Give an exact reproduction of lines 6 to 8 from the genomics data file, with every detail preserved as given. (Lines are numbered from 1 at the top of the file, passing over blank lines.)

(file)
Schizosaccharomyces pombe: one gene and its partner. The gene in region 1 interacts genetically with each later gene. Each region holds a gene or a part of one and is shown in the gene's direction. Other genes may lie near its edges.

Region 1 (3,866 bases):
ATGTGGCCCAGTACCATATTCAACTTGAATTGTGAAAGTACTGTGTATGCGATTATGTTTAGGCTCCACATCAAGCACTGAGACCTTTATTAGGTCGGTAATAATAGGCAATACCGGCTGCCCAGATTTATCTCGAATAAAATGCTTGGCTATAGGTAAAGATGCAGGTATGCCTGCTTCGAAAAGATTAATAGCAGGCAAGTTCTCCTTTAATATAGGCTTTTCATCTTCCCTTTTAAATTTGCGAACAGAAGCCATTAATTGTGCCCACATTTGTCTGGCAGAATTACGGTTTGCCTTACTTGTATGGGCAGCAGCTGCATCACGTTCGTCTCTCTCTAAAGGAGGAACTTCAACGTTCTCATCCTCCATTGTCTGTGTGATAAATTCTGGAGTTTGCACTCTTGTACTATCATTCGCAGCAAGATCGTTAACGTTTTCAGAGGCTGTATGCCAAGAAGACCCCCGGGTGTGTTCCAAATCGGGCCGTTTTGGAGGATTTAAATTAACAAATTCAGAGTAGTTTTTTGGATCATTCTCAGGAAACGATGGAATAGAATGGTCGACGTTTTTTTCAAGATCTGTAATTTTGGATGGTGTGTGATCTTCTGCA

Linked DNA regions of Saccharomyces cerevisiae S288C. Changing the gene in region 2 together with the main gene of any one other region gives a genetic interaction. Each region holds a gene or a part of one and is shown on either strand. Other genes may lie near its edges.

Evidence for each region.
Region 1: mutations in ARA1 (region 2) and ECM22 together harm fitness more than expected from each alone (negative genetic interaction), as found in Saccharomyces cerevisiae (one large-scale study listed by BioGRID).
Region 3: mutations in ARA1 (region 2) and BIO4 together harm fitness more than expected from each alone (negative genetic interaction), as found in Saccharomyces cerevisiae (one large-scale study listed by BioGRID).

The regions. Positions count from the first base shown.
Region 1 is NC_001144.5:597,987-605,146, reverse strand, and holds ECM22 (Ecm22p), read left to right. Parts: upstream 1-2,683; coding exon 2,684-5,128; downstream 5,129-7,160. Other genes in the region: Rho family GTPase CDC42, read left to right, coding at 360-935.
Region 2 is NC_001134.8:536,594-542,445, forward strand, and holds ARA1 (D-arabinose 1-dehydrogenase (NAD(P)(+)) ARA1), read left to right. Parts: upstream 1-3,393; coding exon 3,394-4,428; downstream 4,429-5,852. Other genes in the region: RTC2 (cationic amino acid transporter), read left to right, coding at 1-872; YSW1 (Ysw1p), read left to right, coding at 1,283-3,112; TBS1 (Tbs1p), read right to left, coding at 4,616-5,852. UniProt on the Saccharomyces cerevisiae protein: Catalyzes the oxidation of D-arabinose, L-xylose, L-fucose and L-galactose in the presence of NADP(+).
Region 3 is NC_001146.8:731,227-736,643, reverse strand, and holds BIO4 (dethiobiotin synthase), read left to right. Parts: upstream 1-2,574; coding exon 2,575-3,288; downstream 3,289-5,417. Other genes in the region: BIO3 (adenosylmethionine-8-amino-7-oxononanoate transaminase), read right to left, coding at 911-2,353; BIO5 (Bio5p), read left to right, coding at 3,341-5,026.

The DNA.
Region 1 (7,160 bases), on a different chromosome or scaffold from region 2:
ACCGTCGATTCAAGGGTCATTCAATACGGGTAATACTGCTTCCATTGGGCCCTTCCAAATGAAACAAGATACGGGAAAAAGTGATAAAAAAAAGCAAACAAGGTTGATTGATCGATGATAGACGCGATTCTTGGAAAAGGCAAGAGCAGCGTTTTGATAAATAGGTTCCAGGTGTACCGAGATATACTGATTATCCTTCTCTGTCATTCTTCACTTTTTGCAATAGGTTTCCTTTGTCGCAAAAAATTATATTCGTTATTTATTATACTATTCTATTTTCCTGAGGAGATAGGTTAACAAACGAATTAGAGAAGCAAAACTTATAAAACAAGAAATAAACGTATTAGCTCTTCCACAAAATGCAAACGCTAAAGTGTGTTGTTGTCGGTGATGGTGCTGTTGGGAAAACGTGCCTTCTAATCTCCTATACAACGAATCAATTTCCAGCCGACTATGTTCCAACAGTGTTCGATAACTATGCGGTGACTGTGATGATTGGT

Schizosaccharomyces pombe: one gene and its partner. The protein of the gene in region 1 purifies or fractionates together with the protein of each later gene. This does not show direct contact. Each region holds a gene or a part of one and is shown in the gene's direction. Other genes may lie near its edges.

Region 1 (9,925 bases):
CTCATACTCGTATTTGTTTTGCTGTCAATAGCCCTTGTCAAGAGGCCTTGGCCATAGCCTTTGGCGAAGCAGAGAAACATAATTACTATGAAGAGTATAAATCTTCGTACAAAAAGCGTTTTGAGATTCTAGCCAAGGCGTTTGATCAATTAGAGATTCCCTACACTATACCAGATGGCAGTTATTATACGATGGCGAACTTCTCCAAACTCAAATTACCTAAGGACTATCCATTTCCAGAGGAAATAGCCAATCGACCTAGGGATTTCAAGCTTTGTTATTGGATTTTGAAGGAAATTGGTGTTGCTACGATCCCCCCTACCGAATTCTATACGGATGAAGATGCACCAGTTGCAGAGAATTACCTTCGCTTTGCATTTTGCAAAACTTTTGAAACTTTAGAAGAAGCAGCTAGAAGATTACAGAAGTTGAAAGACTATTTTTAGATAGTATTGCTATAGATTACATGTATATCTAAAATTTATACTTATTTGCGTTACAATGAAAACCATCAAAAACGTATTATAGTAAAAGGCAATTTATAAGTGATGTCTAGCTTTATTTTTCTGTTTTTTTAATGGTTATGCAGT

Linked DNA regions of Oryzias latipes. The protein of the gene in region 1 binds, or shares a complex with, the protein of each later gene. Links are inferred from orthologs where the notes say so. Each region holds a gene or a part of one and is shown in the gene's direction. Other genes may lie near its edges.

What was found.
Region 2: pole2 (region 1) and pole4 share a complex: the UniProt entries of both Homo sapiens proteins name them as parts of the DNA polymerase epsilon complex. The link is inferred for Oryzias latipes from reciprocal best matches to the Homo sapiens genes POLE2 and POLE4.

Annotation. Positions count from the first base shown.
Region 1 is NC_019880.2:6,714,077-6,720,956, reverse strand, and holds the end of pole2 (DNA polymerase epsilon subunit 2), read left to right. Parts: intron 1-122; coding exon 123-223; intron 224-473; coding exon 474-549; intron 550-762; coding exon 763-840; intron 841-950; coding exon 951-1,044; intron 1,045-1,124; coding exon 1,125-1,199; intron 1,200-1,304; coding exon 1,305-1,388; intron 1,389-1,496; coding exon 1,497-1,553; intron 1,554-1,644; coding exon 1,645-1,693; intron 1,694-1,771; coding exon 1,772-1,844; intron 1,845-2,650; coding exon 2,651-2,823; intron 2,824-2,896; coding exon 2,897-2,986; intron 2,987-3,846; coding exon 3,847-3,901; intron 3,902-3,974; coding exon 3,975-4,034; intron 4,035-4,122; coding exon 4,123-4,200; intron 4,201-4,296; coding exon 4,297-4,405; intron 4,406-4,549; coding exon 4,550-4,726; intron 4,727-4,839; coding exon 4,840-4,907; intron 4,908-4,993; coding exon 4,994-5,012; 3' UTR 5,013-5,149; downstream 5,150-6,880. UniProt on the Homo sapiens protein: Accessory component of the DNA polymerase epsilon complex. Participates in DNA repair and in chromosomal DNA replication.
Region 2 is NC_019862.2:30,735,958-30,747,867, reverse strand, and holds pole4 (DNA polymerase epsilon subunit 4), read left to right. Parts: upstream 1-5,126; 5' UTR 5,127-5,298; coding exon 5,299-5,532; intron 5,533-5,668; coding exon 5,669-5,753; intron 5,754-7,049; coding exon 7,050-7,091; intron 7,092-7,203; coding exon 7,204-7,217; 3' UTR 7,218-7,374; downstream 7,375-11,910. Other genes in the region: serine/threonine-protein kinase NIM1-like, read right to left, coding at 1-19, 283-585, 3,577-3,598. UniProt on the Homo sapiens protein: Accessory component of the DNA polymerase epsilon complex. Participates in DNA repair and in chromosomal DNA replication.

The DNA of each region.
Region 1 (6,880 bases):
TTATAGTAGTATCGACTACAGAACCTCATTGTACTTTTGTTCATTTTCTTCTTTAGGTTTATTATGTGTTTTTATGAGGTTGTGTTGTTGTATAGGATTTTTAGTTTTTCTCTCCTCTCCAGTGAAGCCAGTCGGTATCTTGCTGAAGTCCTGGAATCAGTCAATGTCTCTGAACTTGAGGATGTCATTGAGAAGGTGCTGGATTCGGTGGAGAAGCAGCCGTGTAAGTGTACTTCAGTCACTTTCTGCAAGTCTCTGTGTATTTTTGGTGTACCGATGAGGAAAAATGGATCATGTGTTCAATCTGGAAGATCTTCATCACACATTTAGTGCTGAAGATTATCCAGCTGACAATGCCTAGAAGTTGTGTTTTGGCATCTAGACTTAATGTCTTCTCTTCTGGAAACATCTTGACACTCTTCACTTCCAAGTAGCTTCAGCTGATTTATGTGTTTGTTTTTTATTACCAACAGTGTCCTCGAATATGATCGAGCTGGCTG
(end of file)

Region 1: mutations in ARA1 (region 2) and ECM22 together harm fitness more than expected from each alone (negative genetic interaction), as found in Saccharomyces cerevisiae (one large-scale study listed by BioGRID).
Region 3: mutations in ARA1 (region 2) and BIO4 together harm fitness more than expected from each alone (negative genetic interaction), as found in Saccharomyces cerevisiae (one large-scale study listed by BioGRID).

The regions. Positions count from the first base shown.